Archaeological evidence shows that during the early stages of irrigation activity in Sri Lanka, its ancient dwellers depended more or less upon 'shifting cultivation'. That is, they moved from place to place in the jungle until they chanced upon a water source, selected a certain area of forest nearby, cleared it, burned the fallen trees, settled themselves in small houses and cultivated the same plot of land repeatedly throughout the coming years until the soil gradually grew less fertile. When harvest diminished it was their signal to move out to another part of the wild and restart the process. The previous settlement was abandoned to the forest.
Surprisingly, this method of shifting cultivation is practiced even today, although in micro scale, in certain rural villages of the island.
However, at some point of history, the primeval farmers grew tired of this 'shifting cultivation' that lacked both stability and reliability. Instead they were much more interested on developing large scale irrigation that would help them to cultivate extensive swathes of land which would ensure a constant supply of food and water throughout their lifetime.
One challenge they faced from the very beginning on this regard was to preserve water in drought. Second one was to control it during flooding. If not properly handled, in either situation, their crops were destroyed. Even now, the dual challenges remain unchanged for a majority of people living in the Dry Zone of Sri Lanka.
From March to September, when North East Monsoon winds are inactive, they are short of water. From October to February, when North East Monsoons awaken, they face devastating floods.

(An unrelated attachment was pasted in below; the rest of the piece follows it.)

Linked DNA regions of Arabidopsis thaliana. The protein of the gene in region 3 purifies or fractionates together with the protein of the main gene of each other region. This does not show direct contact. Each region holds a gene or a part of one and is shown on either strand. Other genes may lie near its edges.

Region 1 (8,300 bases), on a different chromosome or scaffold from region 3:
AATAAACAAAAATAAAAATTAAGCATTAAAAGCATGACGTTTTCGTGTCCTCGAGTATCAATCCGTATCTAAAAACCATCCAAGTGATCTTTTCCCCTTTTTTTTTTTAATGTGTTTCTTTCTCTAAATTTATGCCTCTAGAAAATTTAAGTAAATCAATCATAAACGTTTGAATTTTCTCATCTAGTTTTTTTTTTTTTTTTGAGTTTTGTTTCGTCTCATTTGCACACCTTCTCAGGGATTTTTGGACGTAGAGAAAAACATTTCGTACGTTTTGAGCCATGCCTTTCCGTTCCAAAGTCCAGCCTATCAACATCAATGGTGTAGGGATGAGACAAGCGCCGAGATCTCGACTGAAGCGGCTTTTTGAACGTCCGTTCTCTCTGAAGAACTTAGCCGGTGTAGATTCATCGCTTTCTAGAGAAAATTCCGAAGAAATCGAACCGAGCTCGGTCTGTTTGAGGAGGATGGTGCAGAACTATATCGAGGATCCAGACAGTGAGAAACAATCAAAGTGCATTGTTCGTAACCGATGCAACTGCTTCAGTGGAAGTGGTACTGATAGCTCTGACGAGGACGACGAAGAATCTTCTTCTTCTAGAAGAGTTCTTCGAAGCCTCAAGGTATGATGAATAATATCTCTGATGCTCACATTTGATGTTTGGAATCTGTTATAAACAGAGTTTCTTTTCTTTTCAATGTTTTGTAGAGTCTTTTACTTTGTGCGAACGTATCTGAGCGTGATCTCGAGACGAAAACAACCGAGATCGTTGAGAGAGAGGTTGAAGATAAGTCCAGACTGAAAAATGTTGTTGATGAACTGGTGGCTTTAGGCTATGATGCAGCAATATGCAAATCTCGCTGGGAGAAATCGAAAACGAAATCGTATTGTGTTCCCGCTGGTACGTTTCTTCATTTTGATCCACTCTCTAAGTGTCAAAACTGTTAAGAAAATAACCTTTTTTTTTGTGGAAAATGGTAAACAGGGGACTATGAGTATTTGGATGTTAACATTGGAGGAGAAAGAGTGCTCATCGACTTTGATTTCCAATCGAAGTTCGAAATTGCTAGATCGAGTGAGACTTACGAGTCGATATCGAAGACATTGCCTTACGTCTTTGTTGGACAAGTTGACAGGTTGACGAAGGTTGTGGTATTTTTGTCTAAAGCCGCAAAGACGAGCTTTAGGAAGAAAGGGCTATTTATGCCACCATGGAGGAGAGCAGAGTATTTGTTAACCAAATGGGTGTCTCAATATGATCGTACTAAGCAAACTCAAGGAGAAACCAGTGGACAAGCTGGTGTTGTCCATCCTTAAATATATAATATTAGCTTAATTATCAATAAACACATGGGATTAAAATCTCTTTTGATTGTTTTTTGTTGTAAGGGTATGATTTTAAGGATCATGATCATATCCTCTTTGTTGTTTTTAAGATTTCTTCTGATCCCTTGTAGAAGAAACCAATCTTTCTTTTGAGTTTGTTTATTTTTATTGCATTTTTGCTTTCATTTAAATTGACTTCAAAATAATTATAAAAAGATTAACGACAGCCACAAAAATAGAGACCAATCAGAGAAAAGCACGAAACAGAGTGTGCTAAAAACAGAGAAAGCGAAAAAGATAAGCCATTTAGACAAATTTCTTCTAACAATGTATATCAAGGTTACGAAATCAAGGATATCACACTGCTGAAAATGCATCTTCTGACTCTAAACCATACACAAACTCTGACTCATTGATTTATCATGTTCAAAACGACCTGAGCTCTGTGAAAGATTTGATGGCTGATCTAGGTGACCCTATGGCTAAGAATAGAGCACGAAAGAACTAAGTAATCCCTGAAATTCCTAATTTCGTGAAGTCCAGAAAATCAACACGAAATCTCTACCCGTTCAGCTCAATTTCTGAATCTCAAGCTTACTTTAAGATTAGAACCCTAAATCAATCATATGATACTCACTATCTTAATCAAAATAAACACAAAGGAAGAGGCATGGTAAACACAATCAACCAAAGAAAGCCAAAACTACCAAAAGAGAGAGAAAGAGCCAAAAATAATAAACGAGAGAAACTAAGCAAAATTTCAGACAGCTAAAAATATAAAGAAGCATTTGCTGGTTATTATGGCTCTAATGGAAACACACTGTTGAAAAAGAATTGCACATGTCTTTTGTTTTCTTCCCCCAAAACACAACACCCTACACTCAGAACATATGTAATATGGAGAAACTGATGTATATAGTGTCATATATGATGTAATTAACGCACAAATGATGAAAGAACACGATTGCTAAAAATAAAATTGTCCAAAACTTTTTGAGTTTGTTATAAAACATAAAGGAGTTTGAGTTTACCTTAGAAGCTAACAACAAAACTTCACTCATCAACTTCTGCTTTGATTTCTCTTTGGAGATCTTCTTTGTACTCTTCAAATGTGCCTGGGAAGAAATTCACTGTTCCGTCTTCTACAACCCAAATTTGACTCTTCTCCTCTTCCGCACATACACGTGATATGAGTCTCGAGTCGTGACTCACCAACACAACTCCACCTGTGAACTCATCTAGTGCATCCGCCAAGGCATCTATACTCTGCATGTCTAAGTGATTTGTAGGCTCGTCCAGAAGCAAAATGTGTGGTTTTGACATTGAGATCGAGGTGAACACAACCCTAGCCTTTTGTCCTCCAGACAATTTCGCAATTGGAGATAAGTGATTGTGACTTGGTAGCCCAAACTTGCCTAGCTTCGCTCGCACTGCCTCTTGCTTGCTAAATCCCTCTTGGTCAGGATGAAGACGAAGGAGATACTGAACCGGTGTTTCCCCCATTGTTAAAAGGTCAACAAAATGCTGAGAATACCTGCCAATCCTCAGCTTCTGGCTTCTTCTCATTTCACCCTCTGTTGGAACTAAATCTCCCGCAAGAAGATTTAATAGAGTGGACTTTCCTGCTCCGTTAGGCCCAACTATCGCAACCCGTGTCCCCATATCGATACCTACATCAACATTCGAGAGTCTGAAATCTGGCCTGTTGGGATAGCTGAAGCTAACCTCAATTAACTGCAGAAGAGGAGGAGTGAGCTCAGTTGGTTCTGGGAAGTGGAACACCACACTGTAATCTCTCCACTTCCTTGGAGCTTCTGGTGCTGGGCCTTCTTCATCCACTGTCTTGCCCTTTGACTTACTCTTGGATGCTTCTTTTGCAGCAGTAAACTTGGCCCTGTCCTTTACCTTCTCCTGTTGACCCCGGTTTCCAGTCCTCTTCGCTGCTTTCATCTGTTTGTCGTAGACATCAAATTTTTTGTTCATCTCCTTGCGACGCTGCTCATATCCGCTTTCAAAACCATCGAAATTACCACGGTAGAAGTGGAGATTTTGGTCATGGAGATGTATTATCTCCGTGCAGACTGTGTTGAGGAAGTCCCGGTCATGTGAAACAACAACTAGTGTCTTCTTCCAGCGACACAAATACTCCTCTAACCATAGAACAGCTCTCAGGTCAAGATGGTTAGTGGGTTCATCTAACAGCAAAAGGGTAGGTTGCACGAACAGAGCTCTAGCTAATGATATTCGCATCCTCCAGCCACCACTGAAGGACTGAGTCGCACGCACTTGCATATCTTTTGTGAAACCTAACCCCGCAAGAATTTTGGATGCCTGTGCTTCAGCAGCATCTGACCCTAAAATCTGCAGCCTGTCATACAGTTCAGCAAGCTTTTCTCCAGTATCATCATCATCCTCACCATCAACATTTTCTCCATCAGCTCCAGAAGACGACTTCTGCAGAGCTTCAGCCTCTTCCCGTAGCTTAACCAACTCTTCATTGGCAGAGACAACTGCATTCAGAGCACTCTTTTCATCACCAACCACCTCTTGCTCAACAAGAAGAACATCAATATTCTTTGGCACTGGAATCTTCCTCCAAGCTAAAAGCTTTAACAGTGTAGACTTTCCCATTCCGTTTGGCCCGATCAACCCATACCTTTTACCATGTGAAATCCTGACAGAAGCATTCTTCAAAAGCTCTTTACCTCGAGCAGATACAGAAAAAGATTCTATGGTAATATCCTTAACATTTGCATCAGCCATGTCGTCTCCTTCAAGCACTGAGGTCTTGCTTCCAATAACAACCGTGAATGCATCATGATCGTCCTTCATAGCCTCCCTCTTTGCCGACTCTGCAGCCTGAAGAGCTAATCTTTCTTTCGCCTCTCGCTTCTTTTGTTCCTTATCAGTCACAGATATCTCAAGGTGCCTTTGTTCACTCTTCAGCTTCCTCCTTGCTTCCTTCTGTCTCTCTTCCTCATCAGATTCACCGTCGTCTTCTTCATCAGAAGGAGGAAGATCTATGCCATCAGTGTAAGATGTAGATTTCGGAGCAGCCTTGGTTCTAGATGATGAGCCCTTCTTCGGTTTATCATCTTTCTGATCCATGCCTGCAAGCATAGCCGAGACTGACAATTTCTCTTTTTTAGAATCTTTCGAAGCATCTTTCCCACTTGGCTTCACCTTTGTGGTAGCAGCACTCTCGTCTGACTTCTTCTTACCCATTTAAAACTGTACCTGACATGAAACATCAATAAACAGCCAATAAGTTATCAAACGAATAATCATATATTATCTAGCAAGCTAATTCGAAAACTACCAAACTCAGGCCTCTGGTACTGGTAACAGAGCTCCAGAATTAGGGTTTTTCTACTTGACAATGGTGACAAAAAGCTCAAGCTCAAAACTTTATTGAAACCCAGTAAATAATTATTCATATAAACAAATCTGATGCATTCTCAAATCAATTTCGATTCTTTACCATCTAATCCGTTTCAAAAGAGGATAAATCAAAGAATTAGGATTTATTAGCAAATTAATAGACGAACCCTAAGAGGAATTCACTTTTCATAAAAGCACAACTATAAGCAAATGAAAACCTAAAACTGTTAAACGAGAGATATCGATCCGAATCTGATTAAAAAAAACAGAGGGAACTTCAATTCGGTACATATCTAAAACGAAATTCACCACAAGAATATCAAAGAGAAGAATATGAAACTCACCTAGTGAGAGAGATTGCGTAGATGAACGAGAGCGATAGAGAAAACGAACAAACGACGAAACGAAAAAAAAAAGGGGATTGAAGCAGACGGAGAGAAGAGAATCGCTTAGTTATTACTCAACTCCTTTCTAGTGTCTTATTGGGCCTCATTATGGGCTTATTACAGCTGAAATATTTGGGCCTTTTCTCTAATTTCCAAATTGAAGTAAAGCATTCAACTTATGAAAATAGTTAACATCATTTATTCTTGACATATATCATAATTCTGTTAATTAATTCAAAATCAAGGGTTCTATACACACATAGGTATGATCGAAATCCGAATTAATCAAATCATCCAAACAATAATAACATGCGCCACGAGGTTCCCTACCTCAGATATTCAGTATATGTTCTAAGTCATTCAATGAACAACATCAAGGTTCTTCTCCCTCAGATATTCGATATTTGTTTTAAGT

One solution of the early farmers to overcome this situation was to block a stream by building a dam at a strategic point during rainy season and let it pool, burgeon and expand in to a lake. If the dam could not hold the pressure, the excess water was released by spillways and if that is not enough, through sluice gates of the dam. The surplus was directed to another lake downstream. If the second lake also fails to handle the rising waters, then its gates are also opened to feed yet a third lake along the line. This process was repeated until the expected equilibrium was reached. When rain stopped and dry spell came, the dwellers had nothing to worry. All their lakes were brimming with water captured during the previous rainy season. They were more than ready for the drought.
This was the initial stages of the Ellanga System / Cascaded Tank-Village System which later developed into a myriad of lakes, canals, spillways and cultivable land that provided food and water for the whole population of pre-colonial kingdoms, during their entire lifespan.
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Ellanga System / Cascaded Tank-Village SystemNon-Fiction
In Rome, on 19th April 2018, Food and Agriculture Organization (FAO) of the United Nations designated Sri Lanka's ancient yet still functional irrigation mechanism known as Ellanga System (to be more analytical and technical; Cascaded Tank-Village S...